Court Stenographer Career

 

               

 

A stenographer has a variety of career options as the skills obtained during education and training is useful in a wide variety of applications. The most commonly know job function is the person who records the words that are spoken during a legal proceeding or other important business meeting.  At times they also might record certain emotions, indications, or expressions necessary to convey the nuances of whatever action is taking place.  The recording of all those words and actions is done through the use of a stenography machine or through a method of voice recording. Although the setting of the job may change, the one common element is the ability to quickly and accurately transcribe words to text.

Job Prospects

Stenographers can also perform transcription of webcasts that take place over the internet.  In addition to webcast depositions and other types of events, they also perform services as broadcast captioners for video recordings and television programs.  With the passage of legislation by Congress in 1996, the Federal Communications Commission (FCC) began the task of implementing closed captioning requirements to video programming distributors.  Beginning January 1, 2006, most broadcast programming is now required to include closed captioning.  This action dramatically increased the need for skilled stenographers.

In addition to working in a courtroom setting, a stenographer also works directly with lawyers in recording information from witnesses through examinations under oath, sworn statements, or depositions.  This type of information is gathered from witnesses before a court trial is had.  The majority who work in this capacity and are most commonly referred to as “freelance court reporters,” as opposed to “official reporters” who work primarily for one judge in one courtroom.  Working as a freelance court reporter does provide work schedule flexibility, as well as opportunities for professional enhancement.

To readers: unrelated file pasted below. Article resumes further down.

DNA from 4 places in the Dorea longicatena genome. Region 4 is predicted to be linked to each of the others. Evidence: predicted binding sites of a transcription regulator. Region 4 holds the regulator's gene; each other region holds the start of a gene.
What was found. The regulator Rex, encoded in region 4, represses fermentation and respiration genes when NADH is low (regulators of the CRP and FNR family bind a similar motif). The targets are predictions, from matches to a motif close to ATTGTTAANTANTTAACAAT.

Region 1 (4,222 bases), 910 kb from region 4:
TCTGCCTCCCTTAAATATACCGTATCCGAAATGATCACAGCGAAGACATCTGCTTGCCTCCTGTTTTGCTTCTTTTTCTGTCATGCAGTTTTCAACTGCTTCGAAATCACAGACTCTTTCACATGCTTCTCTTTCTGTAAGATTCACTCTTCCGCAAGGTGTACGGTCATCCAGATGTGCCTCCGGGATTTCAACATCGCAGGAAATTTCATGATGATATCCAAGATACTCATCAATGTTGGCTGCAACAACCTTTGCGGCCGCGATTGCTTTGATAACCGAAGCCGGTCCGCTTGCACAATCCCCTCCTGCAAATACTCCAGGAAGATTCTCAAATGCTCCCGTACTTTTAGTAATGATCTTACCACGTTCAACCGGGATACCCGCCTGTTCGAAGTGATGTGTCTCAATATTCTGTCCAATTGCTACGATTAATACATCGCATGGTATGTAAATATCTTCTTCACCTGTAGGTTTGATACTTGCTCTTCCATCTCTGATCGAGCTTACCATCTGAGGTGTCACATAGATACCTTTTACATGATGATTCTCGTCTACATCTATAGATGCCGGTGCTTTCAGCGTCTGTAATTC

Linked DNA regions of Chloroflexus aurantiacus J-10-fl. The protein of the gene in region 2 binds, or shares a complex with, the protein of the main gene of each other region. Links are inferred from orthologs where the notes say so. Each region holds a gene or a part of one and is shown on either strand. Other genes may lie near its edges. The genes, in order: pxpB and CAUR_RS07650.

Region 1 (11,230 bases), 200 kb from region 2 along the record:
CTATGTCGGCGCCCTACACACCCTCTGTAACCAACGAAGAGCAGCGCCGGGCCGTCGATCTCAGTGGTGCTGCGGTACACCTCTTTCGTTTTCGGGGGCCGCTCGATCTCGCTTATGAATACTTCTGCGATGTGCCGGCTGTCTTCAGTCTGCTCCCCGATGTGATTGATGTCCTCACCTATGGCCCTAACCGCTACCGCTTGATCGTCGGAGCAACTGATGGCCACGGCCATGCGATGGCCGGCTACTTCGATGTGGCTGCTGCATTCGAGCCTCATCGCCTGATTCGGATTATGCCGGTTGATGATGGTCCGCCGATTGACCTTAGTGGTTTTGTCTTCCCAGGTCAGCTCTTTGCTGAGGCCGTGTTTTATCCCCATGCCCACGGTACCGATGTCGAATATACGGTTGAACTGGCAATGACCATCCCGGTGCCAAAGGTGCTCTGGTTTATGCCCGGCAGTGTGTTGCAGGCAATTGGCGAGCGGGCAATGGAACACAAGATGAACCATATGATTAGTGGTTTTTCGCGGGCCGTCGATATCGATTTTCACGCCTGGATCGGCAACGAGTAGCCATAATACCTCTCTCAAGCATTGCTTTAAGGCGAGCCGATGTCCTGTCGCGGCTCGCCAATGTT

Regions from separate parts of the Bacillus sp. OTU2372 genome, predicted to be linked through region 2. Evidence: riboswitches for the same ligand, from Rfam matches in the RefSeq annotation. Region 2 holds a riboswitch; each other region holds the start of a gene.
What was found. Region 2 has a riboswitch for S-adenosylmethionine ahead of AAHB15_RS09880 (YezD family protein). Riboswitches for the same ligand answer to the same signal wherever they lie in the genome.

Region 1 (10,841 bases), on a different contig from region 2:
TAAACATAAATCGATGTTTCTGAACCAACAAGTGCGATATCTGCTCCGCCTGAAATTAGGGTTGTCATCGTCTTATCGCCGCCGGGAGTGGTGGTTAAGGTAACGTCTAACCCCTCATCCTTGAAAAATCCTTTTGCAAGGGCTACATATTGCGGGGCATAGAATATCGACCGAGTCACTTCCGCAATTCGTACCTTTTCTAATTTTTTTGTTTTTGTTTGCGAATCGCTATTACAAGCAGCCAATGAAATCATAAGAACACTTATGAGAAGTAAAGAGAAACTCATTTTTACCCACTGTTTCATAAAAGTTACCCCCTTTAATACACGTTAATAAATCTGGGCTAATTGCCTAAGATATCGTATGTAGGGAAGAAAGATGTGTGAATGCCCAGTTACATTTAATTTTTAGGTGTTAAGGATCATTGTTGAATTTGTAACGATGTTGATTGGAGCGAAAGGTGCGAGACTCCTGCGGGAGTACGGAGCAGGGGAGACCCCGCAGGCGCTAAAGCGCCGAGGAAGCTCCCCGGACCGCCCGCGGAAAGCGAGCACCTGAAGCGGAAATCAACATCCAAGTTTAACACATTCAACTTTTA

Though a freelancer’s work schedule is somewhat flexible, sincere dedication is required for the job.  It can be challenging, as well as rewarding. Requests for expedited turnaround on a transcript are common, with turnaround sometimes as quickly as 24 hours or sooner.  A stenographer must be intuitively connected and have the ability to pick up the subtle nuances in discussions between individuals to produce a transcript that contains proper context.  Use of an incorrect word or even improper punctuation could be enough to cause serious problems in a case.

Becoming a stenographer requires certain classes and/or certifications, depending on the state in which you live.  One who is flexible and creative can do well in this challenging career.  Having the right skills can lead you to the halls of Congress or simply to the halls of your local municipality or courthouse.  You can also work at home by transcribing dictation over the Internet through webcasting or other highly technical methods.  Sometimes the job of a freelancer requires working many hours on a transcript, but then have the ability to refuse work the next day if necessary.   On jobs which require a quick turnaround, it is not uncommon to work as much as 16 to 20 hours straight to complete a transcript on time.  Those long hours, though, can pay off well for the dedicated, many of whom earn over $80,000 a year.  Visit our Article Library for more information about a stenographer’s career, salary, working environment and much more.